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PDF(330K) - Wiley Online Library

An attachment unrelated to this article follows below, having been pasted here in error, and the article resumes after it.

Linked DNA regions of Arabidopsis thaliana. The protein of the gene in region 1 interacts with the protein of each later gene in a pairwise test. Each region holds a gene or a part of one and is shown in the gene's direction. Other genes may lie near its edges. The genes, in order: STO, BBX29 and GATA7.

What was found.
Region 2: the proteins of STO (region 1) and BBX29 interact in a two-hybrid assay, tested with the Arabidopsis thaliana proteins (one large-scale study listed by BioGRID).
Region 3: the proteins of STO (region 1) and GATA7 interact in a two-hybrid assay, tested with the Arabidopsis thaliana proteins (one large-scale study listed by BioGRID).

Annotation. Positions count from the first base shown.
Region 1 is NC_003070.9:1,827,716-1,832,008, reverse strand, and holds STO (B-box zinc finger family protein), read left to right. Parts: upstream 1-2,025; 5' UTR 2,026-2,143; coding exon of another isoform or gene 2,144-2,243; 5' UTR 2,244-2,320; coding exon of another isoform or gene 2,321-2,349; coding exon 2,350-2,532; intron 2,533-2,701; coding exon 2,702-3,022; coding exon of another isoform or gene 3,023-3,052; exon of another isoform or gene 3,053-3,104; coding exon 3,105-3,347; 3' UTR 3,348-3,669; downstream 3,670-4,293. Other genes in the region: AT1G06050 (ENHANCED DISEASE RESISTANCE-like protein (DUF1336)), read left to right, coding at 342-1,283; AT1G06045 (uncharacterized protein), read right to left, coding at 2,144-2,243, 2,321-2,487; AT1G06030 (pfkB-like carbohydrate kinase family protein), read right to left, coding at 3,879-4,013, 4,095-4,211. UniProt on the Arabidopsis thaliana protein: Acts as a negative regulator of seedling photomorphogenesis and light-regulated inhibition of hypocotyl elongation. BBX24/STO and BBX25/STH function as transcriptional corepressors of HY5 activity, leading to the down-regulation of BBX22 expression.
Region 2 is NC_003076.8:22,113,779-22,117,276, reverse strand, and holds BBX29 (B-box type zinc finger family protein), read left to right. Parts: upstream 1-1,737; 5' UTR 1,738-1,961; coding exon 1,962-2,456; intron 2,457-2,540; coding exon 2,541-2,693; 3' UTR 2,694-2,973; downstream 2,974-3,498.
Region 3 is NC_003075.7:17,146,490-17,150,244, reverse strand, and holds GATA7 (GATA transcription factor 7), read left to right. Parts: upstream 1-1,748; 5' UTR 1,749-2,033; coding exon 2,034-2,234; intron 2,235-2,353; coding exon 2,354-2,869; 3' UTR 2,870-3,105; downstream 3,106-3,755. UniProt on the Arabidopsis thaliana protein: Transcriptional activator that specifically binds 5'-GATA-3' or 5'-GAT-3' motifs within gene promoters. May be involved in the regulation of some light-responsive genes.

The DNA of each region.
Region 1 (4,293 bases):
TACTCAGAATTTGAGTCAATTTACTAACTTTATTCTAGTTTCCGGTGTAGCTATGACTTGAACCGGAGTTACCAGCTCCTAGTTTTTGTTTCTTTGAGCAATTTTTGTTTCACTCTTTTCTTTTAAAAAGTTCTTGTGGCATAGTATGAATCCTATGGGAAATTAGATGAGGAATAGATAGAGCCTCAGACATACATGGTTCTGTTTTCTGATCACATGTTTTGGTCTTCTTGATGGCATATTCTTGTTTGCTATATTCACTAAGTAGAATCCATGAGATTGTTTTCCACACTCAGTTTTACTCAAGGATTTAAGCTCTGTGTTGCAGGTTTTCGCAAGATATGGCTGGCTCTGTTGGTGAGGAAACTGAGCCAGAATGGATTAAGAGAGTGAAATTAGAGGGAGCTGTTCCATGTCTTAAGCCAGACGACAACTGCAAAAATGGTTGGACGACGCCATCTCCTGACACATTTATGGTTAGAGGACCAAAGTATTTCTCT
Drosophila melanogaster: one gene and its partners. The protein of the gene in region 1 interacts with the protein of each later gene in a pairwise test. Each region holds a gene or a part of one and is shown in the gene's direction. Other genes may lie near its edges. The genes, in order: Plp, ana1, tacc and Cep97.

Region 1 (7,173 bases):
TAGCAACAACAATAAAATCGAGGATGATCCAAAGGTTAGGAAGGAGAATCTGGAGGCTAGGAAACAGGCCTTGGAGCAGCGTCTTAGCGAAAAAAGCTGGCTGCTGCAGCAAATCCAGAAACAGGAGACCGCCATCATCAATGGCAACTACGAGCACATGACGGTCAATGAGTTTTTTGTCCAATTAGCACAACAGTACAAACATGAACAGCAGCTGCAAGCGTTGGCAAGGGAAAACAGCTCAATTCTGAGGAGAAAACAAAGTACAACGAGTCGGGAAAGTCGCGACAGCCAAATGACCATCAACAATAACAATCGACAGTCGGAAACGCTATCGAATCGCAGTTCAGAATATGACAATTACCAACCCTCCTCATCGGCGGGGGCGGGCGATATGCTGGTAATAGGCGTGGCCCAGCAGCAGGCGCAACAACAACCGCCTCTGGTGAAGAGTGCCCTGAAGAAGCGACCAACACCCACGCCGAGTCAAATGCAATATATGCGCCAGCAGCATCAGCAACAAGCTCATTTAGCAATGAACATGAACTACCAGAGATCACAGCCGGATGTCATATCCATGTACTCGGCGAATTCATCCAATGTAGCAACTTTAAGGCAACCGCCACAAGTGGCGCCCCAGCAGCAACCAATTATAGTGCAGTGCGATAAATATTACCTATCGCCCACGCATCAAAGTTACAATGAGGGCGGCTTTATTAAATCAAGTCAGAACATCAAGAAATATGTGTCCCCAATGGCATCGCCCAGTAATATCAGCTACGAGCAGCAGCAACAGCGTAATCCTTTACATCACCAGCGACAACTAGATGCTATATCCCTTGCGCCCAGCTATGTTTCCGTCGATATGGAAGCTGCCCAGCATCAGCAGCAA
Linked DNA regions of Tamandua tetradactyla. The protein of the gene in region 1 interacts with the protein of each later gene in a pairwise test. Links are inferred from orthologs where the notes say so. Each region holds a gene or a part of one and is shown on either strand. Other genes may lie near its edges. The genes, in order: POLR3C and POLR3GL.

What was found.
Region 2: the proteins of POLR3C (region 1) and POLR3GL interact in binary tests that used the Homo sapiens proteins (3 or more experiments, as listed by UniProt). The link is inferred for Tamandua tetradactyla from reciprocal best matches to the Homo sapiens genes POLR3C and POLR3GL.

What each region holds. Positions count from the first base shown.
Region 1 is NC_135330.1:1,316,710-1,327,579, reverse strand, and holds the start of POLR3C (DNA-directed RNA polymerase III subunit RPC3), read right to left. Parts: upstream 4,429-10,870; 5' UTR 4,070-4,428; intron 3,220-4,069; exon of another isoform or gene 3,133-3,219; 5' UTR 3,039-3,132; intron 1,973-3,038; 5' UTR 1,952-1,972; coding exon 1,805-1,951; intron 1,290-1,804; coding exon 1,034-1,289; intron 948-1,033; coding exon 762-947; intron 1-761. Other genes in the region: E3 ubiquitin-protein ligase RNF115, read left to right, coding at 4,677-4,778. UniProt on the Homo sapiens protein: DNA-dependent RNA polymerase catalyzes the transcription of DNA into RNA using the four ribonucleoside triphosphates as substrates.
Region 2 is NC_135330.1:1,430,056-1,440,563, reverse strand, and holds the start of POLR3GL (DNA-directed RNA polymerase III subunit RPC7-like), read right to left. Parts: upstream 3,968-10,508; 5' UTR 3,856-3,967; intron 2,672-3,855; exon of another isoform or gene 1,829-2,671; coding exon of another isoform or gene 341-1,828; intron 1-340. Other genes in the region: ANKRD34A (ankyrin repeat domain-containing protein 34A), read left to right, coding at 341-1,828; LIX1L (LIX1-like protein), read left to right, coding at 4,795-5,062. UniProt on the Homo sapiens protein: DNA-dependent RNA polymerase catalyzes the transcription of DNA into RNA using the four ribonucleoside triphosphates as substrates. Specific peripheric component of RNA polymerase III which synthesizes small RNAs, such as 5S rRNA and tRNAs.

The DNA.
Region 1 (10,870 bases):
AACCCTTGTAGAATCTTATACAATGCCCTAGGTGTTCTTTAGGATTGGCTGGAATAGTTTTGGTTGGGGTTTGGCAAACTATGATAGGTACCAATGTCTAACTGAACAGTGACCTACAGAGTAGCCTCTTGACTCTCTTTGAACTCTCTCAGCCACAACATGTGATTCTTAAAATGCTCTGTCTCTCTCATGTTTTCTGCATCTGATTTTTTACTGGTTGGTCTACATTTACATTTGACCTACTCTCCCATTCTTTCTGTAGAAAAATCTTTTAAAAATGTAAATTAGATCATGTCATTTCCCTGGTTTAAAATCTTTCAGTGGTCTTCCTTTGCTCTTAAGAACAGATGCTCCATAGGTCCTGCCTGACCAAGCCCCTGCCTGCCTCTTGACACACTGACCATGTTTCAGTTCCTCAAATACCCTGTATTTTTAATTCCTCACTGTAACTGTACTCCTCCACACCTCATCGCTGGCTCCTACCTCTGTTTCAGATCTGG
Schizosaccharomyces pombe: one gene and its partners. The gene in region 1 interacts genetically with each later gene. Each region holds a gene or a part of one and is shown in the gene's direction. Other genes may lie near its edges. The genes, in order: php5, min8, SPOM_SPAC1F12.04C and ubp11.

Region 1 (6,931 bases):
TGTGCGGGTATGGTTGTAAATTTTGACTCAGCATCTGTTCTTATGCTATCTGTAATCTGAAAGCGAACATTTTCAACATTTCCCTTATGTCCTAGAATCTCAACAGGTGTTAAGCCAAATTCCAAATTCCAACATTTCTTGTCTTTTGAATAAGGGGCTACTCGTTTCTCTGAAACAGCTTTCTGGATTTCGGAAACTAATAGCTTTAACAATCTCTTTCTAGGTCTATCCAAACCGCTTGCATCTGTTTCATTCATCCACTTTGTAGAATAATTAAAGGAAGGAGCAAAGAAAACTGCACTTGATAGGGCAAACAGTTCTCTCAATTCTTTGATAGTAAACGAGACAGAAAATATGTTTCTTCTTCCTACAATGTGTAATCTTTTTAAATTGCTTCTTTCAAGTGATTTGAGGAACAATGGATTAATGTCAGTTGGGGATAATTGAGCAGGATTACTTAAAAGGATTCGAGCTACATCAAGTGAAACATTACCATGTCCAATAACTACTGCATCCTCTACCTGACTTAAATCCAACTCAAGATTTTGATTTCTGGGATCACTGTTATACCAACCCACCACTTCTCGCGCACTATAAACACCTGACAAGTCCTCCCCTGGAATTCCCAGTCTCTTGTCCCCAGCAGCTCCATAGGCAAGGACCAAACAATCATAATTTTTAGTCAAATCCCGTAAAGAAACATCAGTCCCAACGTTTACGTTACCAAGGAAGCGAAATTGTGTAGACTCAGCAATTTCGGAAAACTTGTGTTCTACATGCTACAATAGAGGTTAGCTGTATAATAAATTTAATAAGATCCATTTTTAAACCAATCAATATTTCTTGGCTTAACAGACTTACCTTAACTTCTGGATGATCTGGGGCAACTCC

PDF(330K) - Wiley Online Library

Membrane sequestration